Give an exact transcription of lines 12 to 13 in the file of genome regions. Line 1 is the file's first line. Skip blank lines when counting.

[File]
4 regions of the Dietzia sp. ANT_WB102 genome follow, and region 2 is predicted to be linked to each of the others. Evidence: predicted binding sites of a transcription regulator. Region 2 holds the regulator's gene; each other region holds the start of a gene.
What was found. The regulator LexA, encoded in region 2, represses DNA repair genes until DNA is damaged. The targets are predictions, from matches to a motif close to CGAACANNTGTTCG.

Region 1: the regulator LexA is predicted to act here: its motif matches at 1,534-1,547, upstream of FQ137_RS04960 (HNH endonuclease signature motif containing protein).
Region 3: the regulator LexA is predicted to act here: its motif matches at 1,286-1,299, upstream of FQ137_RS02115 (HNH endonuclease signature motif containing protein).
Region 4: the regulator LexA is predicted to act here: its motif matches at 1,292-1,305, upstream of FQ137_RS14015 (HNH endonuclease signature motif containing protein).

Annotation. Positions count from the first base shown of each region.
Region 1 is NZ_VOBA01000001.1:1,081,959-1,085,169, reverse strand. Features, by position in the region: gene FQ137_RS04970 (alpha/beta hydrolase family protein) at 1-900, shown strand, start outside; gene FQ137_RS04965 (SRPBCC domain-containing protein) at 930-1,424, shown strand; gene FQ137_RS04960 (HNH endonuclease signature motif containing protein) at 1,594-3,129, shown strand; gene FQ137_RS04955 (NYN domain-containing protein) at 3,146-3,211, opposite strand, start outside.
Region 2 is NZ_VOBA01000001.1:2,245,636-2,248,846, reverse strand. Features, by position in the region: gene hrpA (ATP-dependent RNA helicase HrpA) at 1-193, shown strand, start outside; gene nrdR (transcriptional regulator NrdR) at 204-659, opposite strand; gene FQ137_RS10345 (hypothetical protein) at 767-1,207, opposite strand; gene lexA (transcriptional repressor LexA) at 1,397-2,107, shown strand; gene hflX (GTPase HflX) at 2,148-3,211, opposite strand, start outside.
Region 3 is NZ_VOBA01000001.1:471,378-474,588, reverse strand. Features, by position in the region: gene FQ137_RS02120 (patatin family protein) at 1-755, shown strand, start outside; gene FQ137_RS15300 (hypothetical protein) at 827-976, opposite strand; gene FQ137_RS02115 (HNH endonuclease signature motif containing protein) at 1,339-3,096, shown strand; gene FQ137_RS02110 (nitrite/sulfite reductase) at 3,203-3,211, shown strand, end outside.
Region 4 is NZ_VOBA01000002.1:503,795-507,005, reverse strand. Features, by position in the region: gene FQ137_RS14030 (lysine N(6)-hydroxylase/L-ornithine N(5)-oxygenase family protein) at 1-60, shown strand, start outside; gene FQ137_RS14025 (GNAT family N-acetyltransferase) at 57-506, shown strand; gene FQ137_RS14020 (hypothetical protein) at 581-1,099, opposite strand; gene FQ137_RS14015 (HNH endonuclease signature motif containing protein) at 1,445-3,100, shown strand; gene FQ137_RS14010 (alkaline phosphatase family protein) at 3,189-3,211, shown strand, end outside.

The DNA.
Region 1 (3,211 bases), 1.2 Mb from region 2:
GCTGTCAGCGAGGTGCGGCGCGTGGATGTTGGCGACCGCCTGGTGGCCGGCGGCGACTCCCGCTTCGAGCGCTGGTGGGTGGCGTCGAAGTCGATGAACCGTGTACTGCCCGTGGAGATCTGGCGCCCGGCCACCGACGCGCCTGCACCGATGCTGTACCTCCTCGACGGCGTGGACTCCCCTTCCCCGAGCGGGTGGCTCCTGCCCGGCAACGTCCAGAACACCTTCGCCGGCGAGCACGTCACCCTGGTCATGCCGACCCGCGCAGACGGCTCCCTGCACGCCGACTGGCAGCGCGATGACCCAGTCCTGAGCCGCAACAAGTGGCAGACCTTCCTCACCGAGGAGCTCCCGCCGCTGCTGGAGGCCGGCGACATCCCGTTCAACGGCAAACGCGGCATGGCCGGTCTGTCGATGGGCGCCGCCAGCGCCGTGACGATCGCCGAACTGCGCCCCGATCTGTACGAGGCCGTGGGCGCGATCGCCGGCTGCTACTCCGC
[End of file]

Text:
Region 1 (3,211 bases), 1.2 Mb from region 2:
GCTGTCAGCGAGGTGCGGCGCGTGGATGTTGGCGACCGCCTGGTGGCCGGCGGCGACTCCCGCTTCGAGCGCTGGTGGGTGGCGTCGAAGTCGATGAACCGTGTACTGCCCGTGGAGATCTGGCGCCCGGCCACCGACGCGCCTGCACCGATGCTGTACCTCCTCGACGGCGTGGACTCCCCTTCCCCGAGCGGGTGGCTCCTGCCCGGCAACGTCCAGAACACCTTCGCCGGCGAGCACGTCACCCTGGTCATGCCGACCCGCGCAGACGGCTCCCTGCACGCCGACTGGCAGCGCGATGACCCAGTCCTGAGCCGCAACAAGTGGCAGACCTTCCTCACCGAGGAGCTCCCGCCGCTGCTGGAGGCCGGCGACATCCCGTTCAACGGCAAACGCGGCATGGCCGGTCTGTCGATGGGCGCCGCCAGCGCCGTGACGATCGCCGAACTGCGCCCCGATCTGTACGAGGCCGTGGGCGCGATCGCCGGCTGCTACTCCGC